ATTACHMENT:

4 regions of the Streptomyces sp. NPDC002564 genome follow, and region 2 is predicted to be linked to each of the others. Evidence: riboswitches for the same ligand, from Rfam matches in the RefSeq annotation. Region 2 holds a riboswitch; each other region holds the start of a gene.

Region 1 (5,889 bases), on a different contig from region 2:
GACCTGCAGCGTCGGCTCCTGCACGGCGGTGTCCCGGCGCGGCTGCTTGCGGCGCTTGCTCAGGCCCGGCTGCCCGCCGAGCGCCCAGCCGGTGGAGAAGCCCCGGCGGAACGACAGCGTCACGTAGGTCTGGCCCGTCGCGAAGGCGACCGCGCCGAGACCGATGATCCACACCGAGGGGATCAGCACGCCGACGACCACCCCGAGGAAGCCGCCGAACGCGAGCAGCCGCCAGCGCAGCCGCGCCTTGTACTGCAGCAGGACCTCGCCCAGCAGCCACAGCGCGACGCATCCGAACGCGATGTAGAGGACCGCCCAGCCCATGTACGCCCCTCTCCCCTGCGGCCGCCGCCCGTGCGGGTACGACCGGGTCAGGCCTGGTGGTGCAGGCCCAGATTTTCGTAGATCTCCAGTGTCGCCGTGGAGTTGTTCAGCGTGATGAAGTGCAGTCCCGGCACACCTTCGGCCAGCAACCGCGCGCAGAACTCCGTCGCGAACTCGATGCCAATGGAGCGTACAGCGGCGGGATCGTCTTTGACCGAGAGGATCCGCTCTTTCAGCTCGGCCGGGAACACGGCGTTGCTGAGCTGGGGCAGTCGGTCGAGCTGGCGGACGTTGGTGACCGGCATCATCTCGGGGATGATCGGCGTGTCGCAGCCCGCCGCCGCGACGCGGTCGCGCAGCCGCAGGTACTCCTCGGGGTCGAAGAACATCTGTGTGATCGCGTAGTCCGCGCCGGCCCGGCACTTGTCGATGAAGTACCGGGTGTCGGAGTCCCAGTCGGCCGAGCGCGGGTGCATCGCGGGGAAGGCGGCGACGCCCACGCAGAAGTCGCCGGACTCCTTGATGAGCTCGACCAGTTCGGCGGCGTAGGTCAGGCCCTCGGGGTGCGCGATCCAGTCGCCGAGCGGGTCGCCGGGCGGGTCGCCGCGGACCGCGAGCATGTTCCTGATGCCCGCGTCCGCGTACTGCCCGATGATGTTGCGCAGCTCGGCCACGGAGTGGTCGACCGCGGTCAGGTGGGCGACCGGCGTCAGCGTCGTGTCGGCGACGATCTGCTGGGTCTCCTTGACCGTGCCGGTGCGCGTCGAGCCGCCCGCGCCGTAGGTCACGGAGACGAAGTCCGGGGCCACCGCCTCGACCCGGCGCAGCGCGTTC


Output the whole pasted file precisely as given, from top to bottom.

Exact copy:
4 regions of the Streptomyces sp. NPDC002564 genome follow, and region 2 is predicted to be linked to each of the others. Evidence: riboswitches for the same ligand, from Rfam matches in the RefSeq annotation. Region 2 holds a riboswitch; each other region holds the start of a gene.

Region 1 (5,889 bases), on a different contig from region 2:
GACCTGCAGCGTCGGCTCCTGCACGGCGGTGTCCCGGCGCGGCTGCTTGCGGCGCTTGCTCAGGCCCGGCTGCCCGCCGAGCGCCCAGCCGGTGGAGAAGCCCCGGCGGAACGACAGCGTCACGTAGGTCTGGCCCGTCGCGAAGGCGACCGCGCCGAGACCGATGATCCACACCGAGGGGATCAGCACGCCGACGACCACCCCGAGGAAGCCGCCGAACGCGAGCAGCCGCCAGCGCAGCCGCGCCTTGTACTGCAGCAGGACCTCGCCCAGCAGCCACAGCGCGACGCATCCGAACGCGATGTAGAGGACCGCCCAGCCCATGTACGCCCCTCTCCCCTGCGGCCGCCGCCCGTGCGGGTACGACCGGGTCAGGCCTGGTGGTGCAGGCCCAGATTTTCGTAGATCTCCAGTGTCGCCGTGGAGTTGTTCAGCGTGATGAAGTGCAGTCCCGGCACACCTTCGGCCAGCAACCGCGCGCAGAACTCCGTCGCGAACTCGATGCCAATGGAGCGTACAGCGGCGGGATCGTCTTTGACCGAGAGGATCCGCTCTTTCAGCTCGGCCGGGAACACGGCGTTGCTGAGCTGGGGCAGTCGGTCGAGCTGGCGGACGTTGGTGACCGGCATCATCTCGGGGATGATCGGCGTGTCGCAGCCCGCCGCCGCGACGCGGTCGCGCAGCCGCAGGTACTCCTCGGGGTCGAAGAACATCTGTGTGATCGCGTAGTCCGCGCCGGCCCGGCACTTGTCGATGAAGTACCGGGTGTCGGAGTCCCAGTCGGCCGAGCGCGGGTGCATCGCGGGGAAGGCGGCGACGCCCACGCAGAAGTCGCCGGACTCCTTGATGAGCTCGACCAGTTCGGCGGCGTAGGTCAGGCCCTCGGGGTGCGCGATCCAGTCGCCGAGCGGGTCGCCGGGCGGGTCGCCGCGGACCGCGAGCATGTTCCTGATGCCCGCGTCCGCGTACTGCCCGATGATGTTGCGCAGCTCGGCCACGGAGTGGTCGACCGCGGTCAGGTGGGCGACCGGCGTCAGCGTCGTGTCGGCGACGATCTGCTGGGTCTCCTTGACCGTGCCGGTGCGCGTCGAGCCGCCCGCGCCGTAGGTCACGGAGACGAAGTCCGGGGCCACCGCCTCGACCCGGCGCAGCGCGTTC